It seems that electronic cigarettes are really reaching every facet of society now. Most recently, e-cigs were spotted behind bars as the Russell County Jail in Alabama started selling them to inmates on August 6. Of course, this isn’t the first time electronic cigarettes were available for prisoners. Earlier this month, it was reported that a Macon County Jail in Tennessee was going smoke-free and offering inmates e-cigs to get through nicotine withdrawals.
The e-cigs available in the Macon County jail were designed specifically for use behind bars. Inmates can purchase the disposable electronic cigarettes for $13.50 each, while inmates at the Russell County Jail are paying $18 each. Sheriff Heath Taylor says the higher price tag will benefit the jail by yielding a $4-5 profit for each e-cigarette an inmate purchases. Taylors hopes the e-cig availability will reduce problems with contraband tobacco products.
Interestingly, an Illinois news report on this story features a unique angle. The article mentions that the Centers for Disease Control and Prevention stated that e-cigarettes “appear to be less harmful than traditional cigarettes.” This is a huge step forward for ecigs after the CDC has previously been hesitant to offer any supportive statements. Maybe this is evidence that officials behind the CDC are starting to see the benefits of e-cigarettes after all.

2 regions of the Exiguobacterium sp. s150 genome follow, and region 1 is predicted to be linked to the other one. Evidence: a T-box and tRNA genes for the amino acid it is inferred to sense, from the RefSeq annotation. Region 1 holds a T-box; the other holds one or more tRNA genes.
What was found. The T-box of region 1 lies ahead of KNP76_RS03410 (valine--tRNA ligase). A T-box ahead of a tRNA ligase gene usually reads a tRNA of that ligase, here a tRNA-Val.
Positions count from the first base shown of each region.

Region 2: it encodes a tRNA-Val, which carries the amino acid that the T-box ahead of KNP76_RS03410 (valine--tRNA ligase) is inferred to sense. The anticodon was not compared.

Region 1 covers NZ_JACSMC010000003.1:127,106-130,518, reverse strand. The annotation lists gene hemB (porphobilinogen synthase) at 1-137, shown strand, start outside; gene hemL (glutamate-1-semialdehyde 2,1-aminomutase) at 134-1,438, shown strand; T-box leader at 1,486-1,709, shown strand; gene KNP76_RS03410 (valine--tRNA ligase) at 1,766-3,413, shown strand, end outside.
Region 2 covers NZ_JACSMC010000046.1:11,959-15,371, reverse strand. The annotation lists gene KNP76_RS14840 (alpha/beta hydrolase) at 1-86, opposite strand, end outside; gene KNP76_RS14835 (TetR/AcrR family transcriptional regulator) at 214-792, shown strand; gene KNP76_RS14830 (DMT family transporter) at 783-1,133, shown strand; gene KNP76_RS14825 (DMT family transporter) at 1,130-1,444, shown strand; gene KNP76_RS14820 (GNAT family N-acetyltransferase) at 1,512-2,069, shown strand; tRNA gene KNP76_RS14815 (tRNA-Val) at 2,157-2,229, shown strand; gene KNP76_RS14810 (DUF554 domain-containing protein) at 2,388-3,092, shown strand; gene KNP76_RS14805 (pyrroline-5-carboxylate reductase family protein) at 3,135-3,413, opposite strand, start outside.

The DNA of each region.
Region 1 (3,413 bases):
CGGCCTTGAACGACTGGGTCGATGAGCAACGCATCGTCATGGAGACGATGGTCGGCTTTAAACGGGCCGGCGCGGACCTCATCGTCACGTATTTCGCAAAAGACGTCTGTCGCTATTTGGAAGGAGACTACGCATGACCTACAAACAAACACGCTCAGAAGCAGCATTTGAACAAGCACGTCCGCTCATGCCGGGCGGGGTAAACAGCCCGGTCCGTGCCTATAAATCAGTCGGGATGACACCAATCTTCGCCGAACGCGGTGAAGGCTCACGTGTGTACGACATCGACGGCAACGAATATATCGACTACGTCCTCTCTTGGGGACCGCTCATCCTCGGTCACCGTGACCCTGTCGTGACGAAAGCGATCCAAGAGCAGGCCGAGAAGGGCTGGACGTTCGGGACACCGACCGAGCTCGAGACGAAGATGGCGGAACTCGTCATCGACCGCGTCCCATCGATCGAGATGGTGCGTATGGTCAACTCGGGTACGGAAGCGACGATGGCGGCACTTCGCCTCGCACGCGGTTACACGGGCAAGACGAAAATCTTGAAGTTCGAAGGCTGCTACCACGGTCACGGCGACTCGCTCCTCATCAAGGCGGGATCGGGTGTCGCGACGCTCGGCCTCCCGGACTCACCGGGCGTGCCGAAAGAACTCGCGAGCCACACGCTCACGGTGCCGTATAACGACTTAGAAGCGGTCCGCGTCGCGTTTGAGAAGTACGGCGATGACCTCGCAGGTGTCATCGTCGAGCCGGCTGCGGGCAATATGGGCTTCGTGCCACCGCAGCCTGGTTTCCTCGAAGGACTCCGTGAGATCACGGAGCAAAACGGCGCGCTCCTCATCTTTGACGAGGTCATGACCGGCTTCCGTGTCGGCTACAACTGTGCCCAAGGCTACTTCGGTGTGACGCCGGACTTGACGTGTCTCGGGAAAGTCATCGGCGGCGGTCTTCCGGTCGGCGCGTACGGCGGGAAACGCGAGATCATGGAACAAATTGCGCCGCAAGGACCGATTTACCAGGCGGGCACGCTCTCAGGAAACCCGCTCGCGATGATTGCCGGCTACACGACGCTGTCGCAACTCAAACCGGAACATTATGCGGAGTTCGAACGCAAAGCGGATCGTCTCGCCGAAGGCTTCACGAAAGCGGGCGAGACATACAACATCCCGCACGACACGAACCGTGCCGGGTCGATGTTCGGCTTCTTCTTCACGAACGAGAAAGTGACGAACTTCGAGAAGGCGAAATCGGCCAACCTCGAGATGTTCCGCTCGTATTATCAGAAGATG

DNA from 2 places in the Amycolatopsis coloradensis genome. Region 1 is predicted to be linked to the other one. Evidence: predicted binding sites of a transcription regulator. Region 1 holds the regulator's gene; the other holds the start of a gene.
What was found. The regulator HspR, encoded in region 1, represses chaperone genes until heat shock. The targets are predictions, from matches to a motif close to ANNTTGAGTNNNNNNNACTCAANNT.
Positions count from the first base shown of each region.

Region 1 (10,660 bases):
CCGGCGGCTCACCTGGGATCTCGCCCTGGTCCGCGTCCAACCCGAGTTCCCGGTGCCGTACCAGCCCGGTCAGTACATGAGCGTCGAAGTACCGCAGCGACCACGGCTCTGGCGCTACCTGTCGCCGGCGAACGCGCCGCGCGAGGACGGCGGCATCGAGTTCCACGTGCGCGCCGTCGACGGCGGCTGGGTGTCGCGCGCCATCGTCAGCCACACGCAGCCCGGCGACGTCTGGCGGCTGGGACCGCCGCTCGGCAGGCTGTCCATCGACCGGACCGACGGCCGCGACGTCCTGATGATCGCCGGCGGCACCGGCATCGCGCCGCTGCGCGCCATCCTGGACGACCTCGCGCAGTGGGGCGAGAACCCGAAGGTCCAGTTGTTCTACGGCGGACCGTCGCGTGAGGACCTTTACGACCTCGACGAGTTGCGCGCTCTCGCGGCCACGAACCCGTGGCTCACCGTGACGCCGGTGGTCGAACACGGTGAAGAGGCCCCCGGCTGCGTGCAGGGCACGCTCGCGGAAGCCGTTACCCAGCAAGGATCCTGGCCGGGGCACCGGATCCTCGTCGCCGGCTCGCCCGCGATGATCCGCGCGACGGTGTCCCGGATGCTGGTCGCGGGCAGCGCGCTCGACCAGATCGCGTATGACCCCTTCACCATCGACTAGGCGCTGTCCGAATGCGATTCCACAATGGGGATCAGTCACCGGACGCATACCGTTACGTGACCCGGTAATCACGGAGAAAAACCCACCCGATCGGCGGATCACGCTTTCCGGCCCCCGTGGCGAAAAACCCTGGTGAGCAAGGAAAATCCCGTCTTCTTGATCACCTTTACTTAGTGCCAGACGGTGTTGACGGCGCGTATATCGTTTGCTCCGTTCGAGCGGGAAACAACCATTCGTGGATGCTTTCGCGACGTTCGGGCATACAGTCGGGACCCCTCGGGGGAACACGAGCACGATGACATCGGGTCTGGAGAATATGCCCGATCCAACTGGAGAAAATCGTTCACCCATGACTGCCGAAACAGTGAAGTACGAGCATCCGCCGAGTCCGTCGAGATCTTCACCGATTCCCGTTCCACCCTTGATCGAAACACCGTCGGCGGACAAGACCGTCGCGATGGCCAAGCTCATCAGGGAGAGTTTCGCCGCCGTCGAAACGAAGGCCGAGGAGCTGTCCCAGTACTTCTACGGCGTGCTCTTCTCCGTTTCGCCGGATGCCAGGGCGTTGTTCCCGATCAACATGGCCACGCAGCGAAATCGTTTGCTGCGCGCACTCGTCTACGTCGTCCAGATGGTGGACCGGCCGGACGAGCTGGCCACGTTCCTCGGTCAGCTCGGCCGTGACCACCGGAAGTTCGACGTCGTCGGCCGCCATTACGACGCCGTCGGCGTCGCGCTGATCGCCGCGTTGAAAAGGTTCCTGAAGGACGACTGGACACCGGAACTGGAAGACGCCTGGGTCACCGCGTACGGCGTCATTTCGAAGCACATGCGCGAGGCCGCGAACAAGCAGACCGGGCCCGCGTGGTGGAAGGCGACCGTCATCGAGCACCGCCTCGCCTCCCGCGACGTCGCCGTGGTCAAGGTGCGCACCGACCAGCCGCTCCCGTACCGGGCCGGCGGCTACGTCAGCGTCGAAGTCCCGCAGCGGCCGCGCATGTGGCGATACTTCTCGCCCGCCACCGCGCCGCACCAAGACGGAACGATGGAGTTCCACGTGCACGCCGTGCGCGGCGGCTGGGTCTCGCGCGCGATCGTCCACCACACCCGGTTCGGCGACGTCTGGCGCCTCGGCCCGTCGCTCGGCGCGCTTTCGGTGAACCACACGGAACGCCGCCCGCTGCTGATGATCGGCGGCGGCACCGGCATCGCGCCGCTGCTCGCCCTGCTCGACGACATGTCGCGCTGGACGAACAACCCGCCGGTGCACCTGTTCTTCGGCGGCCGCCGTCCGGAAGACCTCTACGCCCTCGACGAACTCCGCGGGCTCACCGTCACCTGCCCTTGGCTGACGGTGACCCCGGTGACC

So far, inmates seem to be pleased with the disposable e-cigarettes and they are already starting to buy them on a regular basis. Russell County inmate Tony Brown said, “Everyone comes to jail and they can’t smoke, so stress levels are up there. It seems to help so far, it’s been 3 to 4 days, but there’s a lot of them in there and guys seem to like them.”
In Macon County, the new e-cig option will be used as a fundraiser. Sheriff Mark Gammons told reporters, “I hope I can make $45,000 a year and that profit will be turned in to help pay these guards for being understaffed, underpaid.” It’s possible that electronic cigarettes could be a successful way for jails to raise money to offer guards and officers higher salaries and better benefits. It’s a great idea in theory, but only time will tell if it actually works as well as Gammons hopes.
Perhaps these two jails are just the beginning and more inmates around the country will have access to electronic cigarettes in the future. It could certainly cut down on tension and drama if nicotine-reliant inmates had access to e-cigarettes during their first few days or weeks in prison.
Do you think offering e-cigarettes to inmates is a good way to raise money for the county jails?